Then we need to consider the refrigeration equipment in the room which will
account for around 110% of the total cooling load. For this we want to know
the rating of the fan motors and estimate how long they will run for each day,
then we want to also account for any heat transferred into the space from
defrosting the evaporator.
Transmission load
The dimensions of our cold store are 6m long, 5m wide and 4m high.
The ambient air is 30°c at 50% RH, The internal air is 1°C at 95% RH
The walls, roof and floor are all insulated with 80mm polyurethane with a
U value of 0.28W/m2.K
The ground temperature is 10°C.
Just to note the manufacturer should tell you what the u value is for the
insulation panels, if not, then you will need to calculate this.
To calculate the transmission load we will be using the formula
Side 1 = 6m x 4m = 24m2
Side 2 = 6m x 4m = 24m2
Side 3 = 5m x 4m = 20m2
Side 4 = 5m x 4m = 20m2
Roof = 5m x 6m = 30m2
Floor = 5m x 6m = 30m2
Then we can run these numbers in the formula we saw earlier, you’ll need to
calculate the floor separately to the walls and roof as the temperature difference
is different under the floor so the heat transfer will therefore be different.
Remember if your cold room is in direct sunlight you’ll need to account for the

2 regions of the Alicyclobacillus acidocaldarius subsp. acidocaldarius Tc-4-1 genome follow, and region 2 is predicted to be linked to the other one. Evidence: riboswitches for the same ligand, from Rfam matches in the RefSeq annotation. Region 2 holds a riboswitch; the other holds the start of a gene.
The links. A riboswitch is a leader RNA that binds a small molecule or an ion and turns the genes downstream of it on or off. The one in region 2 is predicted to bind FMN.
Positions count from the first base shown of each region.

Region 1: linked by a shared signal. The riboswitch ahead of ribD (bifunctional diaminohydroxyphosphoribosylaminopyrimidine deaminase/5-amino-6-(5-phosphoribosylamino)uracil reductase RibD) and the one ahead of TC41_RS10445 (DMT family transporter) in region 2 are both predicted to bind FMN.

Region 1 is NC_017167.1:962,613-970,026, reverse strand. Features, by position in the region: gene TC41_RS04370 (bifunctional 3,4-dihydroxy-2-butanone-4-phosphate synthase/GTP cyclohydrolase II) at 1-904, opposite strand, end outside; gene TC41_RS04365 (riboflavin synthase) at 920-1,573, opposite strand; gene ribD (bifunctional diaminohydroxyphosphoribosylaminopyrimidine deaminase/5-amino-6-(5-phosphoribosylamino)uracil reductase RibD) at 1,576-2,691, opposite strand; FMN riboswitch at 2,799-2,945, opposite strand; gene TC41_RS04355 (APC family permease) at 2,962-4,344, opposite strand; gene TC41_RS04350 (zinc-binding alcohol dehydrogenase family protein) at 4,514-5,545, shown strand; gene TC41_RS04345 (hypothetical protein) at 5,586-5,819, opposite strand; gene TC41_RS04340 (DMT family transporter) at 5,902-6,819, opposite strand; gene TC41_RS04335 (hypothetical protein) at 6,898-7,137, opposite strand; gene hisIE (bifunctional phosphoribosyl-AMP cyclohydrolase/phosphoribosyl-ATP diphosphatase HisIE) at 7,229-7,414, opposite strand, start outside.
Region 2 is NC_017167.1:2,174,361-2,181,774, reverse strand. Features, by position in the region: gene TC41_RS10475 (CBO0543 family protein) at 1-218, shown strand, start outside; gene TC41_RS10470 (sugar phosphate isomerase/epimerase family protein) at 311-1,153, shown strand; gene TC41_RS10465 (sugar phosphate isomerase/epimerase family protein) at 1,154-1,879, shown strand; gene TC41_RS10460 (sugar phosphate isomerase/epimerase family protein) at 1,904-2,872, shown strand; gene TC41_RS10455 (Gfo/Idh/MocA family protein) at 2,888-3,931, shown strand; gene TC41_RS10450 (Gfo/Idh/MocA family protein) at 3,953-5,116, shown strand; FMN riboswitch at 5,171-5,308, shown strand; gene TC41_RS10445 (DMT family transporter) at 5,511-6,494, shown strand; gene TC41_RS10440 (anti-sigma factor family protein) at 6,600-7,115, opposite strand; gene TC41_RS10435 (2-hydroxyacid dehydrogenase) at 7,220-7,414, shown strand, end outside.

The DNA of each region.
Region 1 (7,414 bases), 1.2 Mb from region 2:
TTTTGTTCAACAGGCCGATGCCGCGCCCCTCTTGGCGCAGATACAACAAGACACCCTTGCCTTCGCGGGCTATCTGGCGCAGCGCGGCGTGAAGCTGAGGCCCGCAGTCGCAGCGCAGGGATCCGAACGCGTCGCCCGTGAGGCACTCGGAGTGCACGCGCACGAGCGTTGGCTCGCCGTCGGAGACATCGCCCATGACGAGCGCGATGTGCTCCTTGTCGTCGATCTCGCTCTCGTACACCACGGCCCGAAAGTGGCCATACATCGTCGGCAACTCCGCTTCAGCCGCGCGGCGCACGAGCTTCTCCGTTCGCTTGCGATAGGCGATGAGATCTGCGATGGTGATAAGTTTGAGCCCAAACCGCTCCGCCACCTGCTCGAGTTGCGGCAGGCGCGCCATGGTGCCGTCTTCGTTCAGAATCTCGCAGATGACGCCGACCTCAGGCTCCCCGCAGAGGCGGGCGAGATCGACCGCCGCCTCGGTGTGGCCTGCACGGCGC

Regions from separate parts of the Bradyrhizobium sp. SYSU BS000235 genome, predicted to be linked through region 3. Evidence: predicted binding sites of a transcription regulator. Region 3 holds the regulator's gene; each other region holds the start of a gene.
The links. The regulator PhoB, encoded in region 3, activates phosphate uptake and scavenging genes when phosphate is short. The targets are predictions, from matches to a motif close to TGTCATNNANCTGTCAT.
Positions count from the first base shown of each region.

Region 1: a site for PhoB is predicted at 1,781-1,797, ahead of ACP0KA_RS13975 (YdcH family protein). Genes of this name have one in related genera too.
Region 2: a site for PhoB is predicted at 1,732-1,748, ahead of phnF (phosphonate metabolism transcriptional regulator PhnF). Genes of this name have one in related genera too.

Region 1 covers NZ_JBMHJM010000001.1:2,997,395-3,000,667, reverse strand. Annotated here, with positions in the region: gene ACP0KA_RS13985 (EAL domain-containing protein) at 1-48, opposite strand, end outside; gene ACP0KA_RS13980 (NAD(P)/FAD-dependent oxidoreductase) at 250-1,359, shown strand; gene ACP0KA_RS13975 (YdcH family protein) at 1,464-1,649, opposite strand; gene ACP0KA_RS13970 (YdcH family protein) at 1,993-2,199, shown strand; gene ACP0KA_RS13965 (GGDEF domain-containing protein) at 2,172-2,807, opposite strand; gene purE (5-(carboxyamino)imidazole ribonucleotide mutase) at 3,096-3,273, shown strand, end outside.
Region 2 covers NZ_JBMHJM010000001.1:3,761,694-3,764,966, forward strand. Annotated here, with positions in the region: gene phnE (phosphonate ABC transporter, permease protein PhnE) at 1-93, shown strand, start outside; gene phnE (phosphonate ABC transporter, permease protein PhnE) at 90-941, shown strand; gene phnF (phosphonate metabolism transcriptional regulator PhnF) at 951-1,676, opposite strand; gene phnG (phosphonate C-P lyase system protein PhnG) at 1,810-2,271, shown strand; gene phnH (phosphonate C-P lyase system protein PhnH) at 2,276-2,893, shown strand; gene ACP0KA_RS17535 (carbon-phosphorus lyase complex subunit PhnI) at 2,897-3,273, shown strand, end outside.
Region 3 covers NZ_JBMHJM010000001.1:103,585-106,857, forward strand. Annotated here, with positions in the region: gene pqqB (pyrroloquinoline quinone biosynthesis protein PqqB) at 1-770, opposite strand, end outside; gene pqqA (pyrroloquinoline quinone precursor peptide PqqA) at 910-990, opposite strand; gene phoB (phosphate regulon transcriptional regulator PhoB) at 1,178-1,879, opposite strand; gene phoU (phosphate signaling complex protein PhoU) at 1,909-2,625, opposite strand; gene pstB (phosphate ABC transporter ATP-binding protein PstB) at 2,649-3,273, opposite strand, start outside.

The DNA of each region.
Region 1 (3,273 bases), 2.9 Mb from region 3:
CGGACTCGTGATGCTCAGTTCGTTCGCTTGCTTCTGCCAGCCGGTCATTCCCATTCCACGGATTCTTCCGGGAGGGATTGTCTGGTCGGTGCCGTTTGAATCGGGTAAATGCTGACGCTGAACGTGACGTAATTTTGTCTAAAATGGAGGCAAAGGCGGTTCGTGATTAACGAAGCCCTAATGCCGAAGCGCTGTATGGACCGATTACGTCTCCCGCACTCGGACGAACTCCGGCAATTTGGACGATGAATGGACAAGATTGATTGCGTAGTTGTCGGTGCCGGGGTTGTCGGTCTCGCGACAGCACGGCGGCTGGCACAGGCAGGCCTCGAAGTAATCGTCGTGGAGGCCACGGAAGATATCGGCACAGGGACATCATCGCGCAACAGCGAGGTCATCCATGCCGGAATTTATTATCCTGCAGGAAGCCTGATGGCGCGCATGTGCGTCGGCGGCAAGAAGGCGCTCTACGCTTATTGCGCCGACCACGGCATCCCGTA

suns energy also.
For this example we’ll be storing apples, we can look up the specific heat
capacity of the apples but do remember if you’re freezing products then the
products will have a different specific heat when cooling, freezing and sub
cooling so you’ll need to account for this and calculate this separately, but in
this example we’re just cooling.
There are 4,000kg of new apples arriving each day at a temperature of 5°C and
a specific heat capacity of 3.65kJ/kg.°C.
Q = kWh/day
CP = Specific Heat Capacity of product (kJ/kg.°C)
m = the mass of new products each day (kg)
Temp enter = the entering temperature of the products (°C)
Temp store = the temperature within the store (°C)
3600 = convert from kJ to kWh.
Calculation
Next we calculate the product respiration, this is the heat generated by living
products such as fruit and vegetables. These will generate heat as they are still
alive, that’s why we’re cooling them to slow them down their deterioration and